The inside of the knee is a complex weight-bearing structure capable of incredible flexibility and range of motion. Unfortunately, this also means a lot of things can go wrong. A single ligament is responsible for more than 150,000 injuries a year, and the knee has many ligaments, tendons, and cartilage components.
At Advanced Orthopedics & Sports Medicine (AOSM), with locations in Union City and Dyersburg, Tennessee, Dr. Michael Calfee, Paxton Sisson PA-C, and the rest of our skilled team can help determine what’s causing your knee pain.
The knee is a hinge joint, meaning it’s meant to swing back and forth along a single plane. Demands put on the joint — particularly by athletes — can mean the joint gets abused and ends up working in a way it wasn’t meant to. That’s when serious injury can occur.
There’s a stabilizing “X” inside your knee formed by the anterior cruciate ligament and posterior cruciate ligaments. These stabilize the knee and keep the lower leg bone (tibia) from sliding behind the lower one (femur). High-contact sports like football, soccer, or basketball see a significant number of ACL injuries due to starting, stopping, and pivoting at high speed. An ACL tear is usually accompanied by an audible pop and intense knee pain.
Your menisci are two rubbery discs of fibrocartilage that sit between your leg bones and act as shock absorbers. When you tear a meniscus, the knee can feel very unstable, you’ll experience shooting pain, and your knee may catch or lock as you bend and unbend it.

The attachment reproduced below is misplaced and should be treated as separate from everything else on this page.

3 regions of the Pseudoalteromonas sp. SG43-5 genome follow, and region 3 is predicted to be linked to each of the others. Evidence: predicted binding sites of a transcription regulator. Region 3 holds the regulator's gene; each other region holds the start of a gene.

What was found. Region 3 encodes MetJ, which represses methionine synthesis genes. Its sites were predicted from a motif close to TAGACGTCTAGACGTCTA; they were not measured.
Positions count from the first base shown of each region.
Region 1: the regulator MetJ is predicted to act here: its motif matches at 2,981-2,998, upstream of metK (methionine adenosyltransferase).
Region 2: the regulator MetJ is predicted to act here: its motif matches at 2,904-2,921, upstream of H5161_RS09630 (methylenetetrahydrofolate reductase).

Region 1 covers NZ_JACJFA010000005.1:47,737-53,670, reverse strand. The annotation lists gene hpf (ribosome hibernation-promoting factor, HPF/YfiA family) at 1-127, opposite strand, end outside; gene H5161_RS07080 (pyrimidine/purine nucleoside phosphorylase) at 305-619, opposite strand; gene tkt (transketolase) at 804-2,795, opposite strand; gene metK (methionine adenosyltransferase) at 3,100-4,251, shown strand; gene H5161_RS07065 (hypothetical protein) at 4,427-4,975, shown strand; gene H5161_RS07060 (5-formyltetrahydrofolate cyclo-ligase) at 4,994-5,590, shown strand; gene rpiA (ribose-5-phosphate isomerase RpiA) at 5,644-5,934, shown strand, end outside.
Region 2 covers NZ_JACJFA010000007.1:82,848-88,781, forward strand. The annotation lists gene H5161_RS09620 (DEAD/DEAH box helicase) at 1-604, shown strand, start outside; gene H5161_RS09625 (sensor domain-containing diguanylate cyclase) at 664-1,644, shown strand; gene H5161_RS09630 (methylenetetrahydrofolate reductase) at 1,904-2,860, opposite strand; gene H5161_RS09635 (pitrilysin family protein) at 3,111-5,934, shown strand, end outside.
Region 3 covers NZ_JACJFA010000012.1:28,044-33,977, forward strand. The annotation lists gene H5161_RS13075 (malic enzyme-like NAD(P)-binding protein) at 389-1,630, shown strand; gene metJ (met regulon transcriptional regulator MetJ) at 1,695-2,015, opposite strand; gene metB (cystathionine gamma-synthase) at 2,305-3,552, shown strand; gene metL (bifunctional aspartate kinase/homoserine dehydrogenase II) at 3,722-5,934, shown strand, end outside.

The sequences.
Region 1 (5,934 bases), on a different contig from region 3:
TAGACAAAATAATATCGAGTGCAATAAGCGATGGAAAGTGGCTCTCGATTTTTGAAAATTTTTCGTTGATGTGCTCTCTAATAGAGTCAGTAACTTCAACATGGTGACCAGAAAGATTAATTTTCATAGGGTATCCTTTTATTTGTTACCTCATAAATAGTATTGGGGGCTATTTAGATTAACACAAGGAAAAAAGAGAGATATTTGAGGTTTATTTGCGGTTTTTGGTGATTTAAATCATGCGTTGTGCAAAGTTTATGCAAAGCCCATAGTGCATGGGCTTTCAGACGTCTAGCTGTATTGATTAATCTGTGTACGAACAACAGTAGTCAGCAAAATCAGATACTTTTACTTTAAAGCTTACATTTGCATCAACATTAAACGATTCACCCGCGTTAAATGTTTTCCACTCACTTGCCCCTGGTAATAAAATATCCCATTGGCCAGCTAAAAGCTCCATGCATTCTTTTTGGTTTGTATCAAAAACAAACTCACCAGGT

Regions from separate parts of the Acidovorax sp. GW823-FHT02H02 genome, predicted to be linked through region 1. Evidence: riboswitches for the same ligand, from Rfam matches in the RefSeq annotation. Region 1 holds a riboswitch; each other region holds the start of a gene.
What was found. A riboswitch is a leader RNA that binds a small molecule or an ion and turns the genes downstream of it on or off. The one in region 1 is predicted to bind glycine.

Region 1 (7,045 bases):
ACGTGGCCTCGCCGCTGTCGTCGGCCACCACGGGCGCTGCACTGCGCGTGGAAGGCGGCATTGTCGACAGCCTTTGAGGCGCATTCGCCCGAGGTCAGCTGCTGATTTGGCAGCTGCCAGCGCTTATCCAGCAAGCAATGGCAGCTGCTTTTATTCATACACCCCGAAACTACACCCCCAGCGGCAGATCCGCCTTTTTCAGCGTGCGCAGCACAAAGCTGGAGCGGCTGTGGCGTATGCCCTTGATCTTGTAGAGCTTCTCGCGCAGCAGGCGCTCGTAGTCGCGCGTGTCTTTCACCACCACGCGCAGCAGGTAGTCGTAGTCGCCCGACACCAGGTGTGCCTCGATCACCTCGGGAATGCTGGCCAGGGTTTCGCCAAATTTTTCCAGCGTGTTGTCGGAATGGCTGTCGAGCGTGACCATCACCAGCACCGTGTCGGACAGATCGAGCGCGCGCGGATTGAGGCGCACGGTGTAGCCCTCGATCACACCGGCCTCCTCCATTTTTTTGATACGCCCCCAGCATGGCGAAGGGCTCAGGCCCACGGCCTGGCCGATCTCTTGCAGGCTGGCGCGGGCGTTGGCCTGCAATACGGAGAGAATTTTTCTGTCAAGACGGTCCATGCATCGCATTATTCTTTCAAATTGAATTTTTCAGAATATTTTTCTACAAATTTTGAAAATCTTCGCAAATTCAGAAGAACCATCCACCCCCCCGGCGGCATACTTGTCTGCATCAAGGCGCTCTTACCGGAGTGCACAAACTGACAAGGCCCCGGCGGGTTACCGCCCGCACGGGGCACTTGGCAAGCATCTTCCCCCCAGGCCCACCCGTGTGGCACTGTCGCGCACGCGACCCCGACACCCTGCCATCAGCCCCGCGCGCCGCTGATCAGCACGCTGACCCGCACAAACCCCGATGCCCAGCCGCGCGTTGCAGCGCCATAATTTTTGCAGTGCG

As you age, your joints start to wear out from repetitive use. Sports can make this happen even faster. Cartilage wears thin, and bones begin to grate on each other. The pain from osteoarthritis is usually a deep ache, and you may feel grating or clicking in your knee.
There are fluid-filled sacs known as bursa around your joints, providing a cushion for bones, tendons, and muscles. If these get inflamed, you can end up with knee pain plus redness and swelling of the knee.
Your patella, or kneecap, is the small bone over the front of your knee. It’s susceptible to breakage from direct impact; in fact, 1% of broken bones are of the patella. Pain is acute, and swelling can be extreme. However, many athletes try to walk this off, not realizing they have a broken bone.
Another component of the knee joint is the tendons that connect muscle to bone. A stretched or torn tendon can cause knee instability, pain, and swelling. If you find you’re having trouble flexing the joint, it could be tendinitis.
Struggling with knee pain? It’s time to find out what’s going on. A diagnosis and the right treatment can save your mobility. To get in touch, call the AOSM location closest to you, or book an appointment online.